War of the Rebellion: Serial 088 Page 0780 OPERATIONS IN SE. VA. AND N. C. Chapter LIV.

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HEADQUARTERS SIGNAL DETACHMENT, TENTH CORPS, September 10, 1864.

Captain GRAVES,

Assistant Adjutant-General, Hdqrs. Tenth Army Corps:

CAPTAIN: The signal officer at the Avery house station of observation reports small working parties of the enemy at work in three places in front of the Crater. Nothing visible but the dirt which is thrown up by them.

Very respectfully, your obedient servant,

PAUL BRODIE,

First Lieutenant, Signal Corps, U. S. Army, in charge 10th Corps Detach.

SPECIAL ORDERS,

HDQRS. DEPARTMENT OF VA. AND N. C.,

Numbers 249.

In the Field, Va., September 10, 1864.

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7. So much of Special Orders, Numbers 123, paragraph 4, issued from headquarters Eighteenth Army Corps, as relates to the command of Colonel H. L. Abbot, commanding siege artillery, is hereby revoked, and Colonel Abbot will, as heretofore, report only to these headquarters.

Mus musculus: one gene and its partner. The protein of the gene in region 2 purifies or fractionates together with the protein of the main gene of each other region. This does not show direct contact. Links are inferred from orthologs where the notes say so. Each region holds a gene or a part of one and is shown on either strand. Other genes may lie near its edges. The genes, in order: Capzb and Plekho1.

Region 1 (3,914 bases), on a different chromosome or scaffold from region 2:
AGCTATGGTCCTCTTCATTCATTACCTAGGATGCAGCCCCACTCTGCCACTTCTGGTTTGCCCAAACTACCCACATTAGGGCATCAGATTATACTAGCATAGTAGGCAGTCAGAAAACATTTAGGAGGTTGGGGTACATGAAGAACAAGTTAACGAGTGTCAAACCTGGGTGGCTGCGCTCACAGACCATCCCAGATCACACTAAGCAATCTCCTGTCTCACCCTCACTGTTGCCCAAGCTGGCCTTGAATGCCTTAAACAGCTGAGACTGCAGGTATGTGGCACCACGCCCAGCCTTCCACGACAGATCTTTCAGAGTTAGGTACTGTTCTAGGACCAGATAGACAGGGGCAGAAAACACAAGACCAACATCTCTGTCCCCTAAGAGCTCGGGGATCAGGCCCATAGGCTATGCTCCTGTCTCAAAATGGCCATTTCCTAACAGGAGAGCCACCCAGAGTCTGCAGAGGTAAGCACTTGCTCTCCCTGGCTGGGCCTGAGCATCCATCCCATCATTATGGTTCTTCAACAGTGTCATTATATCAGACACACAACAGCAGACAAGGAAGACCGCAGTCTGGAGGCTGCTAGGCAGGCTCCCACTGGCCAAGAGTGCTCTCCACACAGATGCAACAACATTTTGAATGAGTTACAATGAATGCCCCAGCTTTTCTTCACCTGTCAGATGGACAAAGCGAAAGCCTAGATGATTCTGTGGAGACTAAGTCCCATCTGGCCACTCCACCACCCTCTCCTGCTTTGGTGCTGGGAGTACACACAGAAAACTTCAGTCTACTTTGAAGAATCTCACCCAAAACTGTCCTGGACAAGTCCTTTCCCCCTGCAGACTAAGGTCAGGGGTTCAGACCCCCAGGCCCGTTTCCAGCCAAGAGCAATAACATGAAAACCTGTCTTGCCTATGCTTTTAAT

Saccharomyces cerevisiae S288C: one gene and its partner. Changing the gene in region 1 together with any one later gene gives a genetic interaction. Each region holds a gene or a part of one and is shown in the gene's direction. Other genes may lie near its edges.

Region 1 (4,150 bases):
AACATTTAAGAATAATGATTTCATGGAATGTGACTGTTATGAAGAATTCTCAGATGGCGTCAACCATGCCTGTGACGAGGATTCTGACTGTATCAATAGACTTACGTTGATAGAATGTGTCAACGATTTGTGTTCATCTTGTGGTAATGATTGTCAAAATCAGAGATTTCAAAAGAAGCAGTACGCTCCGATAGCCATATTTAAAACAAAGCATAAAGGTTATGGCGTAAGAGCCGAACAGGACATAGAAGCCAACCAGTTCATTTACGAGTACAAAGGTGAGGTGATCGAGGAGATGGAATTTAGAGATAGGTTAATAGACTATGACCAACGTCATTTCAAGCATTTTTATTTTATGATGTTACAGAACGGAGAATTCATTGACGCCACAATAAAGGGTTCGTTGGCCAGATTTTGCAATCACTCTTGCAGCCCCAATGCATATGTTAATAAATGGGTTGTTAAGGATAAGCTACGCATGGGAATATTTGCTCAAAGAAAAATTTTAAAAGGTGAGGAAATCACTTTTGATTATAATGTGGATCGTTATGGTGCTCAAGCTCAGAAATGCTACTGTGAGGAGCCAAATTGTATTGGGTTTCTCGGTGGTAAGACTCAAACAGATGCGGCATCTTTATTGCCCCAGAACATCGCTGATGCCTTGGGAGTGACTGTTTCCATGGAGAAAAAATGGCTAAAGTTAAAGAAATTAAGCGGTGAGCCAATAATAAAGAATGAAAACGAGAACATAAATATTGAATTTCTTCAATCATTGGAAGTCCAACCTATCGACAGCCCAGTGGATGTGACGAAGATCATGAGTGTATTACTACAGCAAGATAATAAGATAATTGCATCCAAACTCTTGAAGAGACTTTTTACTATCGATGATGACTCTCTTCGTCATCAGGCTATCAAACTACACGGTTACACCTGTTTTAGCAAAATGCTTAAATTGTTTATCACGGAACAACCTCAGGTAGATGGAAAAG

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By command of Major-General Butler:

R. S. DAVIS,

Assistant Adjutant-General.

HEADQUARTERS SIEGE TRAIN, Broadway Landing, Va., September 10, 1864.

Captain T. EDSON,

Ordnance Officer, Fort Monroe:

CAPTAIN: I inclose a requisition for 100 fuses for my 13-inch mortar. The last lot were very defective. It is reported to me that fifty were destroyed before one fit to use was found. Some were filled with saw-dust; others very badly worm eaten. As we fire over our own men for about a mile, it is essential that we have good fuses, and I hope the new lot will be carefully selected. Please forward them by the mail boat at the earliest opportunity, as they are waited for.

Your obedient servant,

HENRY L. ABBOT,

Colonel First Connecticut Artillery, Commanding.

DUTCH GAP, VA., September 10, 1864.

Colonel HENRY L. ABBOT,

Commanding Siege Artillery:

COLONEL: I have the honor to report that the enemy have fired but fifteen or twenty shots to-day and those in the forenoon; not a shot has been fired since dinner. A deserter from their battery reported that there were 15 killed and wounded by our light pieces to-day, and "he'll damned if he'll stay there any longer." Wish they'd all come to the same wise conclusion. Please have no more 8-inch shell sent at present, but send plenty of case-shot for the light 12-pounder gun. There is no firing nights. Men are healthy.

Very respectfully, your obedient servant,

H. H. PIERCE,

Captain, First Connecticut Artillery.